I was really happy last week when my Nationalism professor said that if we wanted to see Nationalism at work, we should watch Blackadder Goes Forth, particularly with Hugh Laurie’s character.
Britain in a GIFset.
Love Hugh Laurie.
The Cambridge Footlights Revue (1982)
Starring (in their younger student days): Stephen Fry, Hugh Laurie, Emma Thompson, Penny Dwyer, Tony Slattery, and Paul Shearer.
Come join us in the noblest of causes
The battle for national improvement
The creaking of leather and uniforms
Is the hymn of our British movement
We promise you riches and prosperity
Employment for the British working man
We promise you holidays in America
On exchange with the Ku Klux Klan
Eliminate the Paki, exterminate the Blackie
Pull out this disease by the roots
A British Movement government would repatriate the immigrant
To the tramp of Union Jack boots
Children in football grounds and classrooms
Are paraded in tiny rank and file
Incited to multi-racial aggro
Exalted by the war cry “Sieg Heil” (“Sieg Heil!”)
Imagine a society with skinheads roaming wild and free
And not a pair of thick lips in sight
Fumigate the Underground and sterilize the cricket grounds
White coat and white elephant
Whitewash and White Christmas
White horse and white rich and white poor
White dirt and white licorice
White helmets, white truncheons
White face and white Willy Whitelaw
A parody of course, of The British Movement, which was essentially a neo-Nazi political organization advocating a fully white Britain. If that wasn’t obvious.
I know that Hugh Laurie was frustrated at being typecast and that the role of Dr. House is a breakout role for him in America and internationally, and that it’s a good thing to evade being typecast…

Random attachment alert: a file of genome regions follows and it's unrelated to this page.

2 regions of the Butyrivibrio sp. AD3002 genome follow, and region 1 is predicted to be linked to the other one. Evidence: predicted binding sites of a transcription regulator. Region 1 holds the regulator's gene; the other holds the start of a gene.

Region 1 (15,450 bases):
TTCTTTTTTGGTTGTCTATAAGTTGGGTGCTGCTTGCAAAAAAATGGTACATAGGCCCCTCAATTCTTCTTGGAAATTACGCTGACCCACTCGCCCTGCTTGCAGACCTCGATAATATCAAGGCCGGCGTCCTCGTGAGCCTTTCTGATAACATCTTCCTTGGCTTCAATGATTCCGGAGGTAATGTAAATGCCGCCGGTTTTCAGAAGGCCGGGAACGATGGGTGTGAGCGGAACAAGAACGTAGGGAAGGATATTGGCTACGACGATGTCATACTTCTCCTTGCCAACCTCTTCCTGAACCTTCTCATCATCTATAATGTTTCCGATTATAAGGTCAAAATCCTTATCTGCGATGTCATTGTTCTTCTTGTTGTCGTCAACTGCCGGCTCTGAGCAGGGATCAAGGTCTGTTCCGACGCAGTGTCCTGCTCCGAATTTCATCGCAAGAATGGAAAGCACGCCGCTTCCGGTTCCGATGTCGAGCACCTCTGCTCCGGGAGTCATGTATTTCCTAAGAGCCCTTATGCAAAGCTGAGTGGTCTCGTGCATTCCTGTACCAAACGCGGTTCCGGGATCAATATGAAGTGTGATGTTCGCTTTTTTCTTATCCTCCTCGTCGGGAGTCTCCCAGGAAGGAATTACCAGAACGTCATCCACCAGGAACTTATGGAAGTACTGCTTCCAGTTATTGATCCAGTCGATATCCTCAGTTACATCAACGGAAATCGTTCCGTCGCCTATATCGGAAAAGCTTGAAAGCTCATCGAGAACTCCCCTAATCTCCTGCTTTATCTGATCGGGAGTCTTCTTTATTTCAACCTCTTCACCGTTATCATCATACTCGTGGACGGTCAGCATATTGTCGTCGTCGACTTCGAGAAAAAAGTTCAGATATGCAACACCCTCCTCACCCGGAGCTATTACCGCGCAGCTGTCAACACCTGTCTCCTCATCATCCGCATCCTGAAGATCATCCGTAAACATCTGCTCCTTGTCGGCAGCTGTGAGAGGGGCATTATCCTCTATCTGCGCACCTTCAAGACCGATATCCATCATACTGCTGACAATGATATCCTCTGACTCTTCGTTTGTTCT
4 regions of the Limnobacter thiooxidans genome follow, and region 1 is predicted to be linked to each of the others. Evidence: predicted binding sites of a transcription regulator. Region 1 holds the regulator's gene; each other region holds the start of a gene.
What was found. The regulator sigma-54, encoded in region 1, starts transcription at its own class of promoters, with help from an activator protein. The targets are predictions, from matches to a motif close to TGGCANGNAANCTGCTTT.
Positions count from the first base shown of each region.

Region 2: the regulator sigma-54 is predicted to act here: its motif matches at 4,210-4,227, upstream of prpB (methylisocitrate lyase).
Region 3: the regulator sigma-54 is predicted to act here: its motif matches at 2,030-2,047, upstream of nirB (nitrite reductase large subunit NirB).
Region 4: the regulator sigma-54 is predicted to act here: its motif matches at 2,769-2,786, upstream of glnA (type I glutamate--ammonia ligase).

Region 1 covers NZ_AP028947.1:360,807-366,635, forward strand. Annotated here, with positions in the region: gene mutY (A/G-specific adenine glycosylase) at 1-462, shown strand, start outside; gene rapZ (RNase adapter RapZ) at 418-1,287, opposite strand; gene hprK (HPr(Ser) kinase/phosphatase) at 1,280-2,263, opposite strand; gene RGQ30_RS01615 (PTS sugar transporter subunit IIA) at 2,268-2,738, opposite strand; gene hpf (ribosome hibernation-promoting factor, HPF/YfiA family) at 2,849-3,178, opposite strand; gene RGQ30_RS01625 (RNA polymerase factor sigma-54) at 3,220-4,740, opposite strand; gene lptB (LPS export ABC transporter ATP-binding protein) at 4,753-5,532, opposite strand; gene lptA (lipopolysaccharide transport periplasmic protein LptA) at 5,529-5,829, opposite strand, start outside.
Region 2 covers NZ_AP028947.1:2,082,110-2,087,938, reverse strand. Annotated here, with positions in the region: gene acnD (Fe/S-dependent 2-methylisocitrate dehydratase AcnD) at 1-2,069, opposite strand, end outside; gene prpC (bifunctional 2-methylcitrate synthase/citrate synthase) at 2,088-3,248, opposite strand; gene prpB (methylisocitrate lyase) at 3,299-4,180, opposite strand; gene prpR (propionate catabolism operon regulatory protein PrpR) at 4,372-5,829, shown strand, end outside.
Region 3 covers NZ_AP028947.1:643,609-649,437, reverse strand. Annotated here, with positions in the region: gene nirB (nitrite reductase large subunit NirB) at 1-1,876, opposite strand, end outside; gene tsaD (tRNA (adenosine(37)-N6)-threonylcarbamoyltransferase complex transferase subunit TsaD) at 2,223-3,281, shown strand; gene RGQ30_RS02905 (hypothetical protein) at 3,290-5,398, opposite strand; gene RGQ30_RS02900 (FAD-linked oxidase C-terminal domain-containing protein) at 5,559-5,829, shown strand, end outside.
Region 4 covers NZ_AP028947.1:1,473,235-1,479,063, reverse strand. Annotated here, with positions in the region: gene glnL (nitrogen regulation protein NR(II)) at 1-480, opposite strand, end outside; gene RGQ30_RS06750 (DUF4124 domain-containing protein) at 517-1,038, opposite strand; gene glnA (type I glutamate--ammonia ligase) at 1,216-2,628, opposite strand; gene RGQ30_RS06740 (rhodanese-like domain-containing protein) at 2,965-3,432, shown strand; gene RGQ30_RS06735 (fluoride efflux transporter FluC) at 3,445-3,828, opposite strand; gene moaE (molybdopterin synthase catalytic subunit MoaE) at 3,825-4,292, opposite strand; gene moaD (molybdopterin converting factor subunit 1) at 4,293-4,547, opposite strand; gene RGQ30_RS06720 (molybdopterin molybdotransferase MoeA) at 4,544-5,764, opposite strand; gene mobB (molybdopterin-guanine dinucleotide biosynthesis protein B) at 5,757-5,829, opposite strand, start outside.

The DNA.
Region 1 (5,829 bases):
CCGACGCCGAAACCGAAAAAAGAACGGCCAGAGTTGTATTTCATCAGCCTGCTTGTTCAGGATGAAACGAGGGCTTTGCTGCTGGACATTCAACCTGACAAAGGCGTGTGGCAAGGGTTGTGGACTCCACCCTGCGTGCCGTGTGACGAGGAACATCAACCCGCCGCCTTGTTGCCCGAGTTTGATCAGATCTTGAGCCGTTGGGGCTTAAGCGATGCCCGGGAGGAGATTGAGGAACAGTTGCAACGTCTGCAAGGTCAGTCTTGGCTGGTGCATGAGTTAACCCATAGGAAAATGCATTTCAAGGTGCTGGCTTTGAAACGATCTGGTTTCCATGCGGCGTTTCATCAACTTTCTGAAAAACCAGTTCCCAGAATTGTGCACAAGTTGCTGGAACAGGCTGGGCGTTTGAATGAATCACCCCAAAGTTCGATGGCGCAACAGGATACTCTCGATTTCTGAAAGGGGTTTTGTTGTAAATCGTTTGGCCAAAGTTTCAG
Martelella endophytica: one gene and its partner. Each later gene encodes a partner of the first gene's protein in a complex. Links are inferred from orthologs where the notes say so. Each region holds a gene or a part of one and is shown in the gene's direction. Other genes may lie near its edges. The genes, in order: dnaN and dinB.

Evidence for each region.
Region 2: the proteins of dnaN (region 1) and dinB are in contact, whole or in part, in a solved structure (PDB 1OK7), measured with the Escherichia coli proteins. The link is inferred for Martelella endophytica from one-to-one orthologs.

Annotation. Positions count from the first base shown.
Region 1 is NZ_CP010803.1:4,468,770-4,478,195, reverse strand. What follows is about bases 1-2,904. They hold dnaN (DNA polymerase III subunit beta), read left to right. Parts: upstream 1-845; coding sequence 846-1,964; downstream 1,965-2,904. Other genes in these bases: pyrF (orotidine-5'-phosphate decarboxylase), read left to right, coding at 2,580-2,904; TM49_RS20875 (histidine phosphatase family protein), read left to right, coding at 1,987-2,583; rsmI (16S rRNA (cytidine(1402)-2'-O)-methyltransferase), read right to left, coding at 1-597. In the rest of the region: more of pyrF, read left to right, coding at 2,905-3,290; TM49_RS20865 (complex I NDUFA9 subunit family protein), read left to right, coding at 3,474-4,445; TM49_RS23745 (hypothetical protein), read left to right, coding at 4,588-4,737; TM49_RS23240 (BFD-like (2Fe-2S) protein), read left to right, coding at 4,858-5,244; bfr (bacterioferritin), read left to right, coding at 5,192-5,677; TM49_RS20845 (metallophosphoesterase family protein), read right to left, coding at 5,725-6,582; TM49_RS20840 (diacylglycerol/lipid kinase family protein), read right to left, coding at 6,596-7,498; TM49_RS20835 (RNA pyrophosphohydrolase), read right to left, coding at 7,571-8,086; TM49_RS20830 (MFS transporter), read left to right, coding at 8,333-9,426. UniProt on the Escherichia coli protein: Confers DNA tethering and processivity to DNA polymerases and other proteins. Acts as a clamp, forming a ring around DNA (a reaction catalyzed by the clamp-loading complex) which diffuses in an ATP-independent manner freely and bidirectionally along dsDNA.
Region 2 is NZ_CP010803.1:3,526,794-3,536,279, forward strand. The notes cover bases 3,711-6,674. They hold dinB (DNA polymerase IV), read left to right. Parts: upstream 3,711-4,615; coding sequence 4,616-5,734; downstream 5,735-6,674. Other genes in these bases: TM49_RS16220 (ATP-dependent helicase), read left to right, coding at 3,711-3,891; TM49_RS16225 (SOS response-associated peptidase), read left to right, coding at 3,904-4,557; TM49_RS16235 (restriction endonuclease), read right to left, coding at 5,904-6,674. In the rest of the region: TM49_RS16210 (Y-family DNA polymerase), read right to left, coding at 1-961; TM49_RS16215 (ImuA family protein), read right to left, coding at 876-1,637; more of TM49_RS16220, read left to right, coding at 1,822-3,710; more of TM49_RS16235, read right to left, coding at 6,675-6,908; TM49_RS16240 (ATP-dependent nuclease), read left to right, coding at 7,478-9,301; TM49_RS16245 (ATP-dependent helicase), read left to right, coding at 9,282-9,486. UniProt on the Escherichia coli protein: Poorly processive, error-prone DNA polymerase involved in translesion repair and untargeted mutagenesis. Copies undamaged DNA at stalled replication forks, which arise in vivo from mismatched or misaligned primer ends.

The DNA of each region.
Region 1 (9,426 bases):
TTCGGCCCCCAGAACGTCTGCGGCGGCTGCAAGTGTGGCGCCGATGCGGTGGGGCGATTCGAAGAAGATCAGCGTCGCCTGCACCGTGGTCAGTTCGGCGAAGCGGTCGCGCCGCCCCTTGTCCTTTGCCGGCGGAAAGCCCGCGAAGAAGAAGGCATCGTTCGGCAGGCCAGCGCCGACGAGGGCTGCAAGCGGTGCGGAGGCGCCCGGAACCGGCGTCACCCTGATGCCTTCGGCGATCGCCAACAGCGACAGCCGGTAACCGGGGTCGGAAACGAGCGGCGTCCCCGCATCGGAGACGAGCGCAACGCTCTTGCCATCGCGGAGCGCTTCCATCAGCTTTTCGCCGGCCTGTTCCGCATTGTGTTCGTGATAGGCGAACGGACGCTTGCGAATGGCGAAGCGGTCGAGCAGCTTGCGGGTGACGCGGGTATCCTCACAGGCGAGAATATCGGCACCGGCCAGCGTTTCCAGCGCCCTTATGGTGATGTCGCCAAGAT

But he’s just adorable in his British comedies.
Of course, he’s actually still my first choice for a live-action Samuel Vimes.
I’ve been meaning to read these for a long time. I loved the show, and appreciate that the two comments on the cover of the book are indeed from Stephen Fry and Hugh Laurie.
You don’t analyse such sunlit perfection, you just bask in its warmth and splendour. - Stephen Fry
The funniest writer ever to put words to paper. - Hugh Laurie.
I just can’t believe it’s almost 20 Francs.
For kvsqz. :)
Prince George, who is described in his party news sheet as a great moral and spiritual leader of the nation; but is described by almost everyone else as a fat, flatulent git.
I really want “Blackadder the Third” to become free on iTunes now…
Shit just got real.
Jeeves and Wooster sing “Puttin’ on the Ritz”
“It seems to be a reasonably straightforward syncapated five four time signature.”
Lovely start to a wonderful British series: “Jeeves and Wooster” based on the books by P.G. Wodehouse.
Stephen Fry and Hugh Laurie star as the titular characters in the 1920s, an English hopeless-rich gentleman wastrel and his supremely intelligent and cultured manservant Jeeves. Jeeves seems to know just about everything, and protects Bertie Wooster from scheming aunts and his own idiocy.
The series was made in the early 1990s, but is timeless in its quality.
Hugh Laurie is famous today for “House M.D.” but if you really admire the man, go back into his British roots where he was a household name as far back as 20 years ago.
Quite different from Dr. House, he played heartwarmingly dithering idiots in “Blackadder,” and in the excellent rendition of P.G. Wodehouse’s books in “Jeeves and Wooster”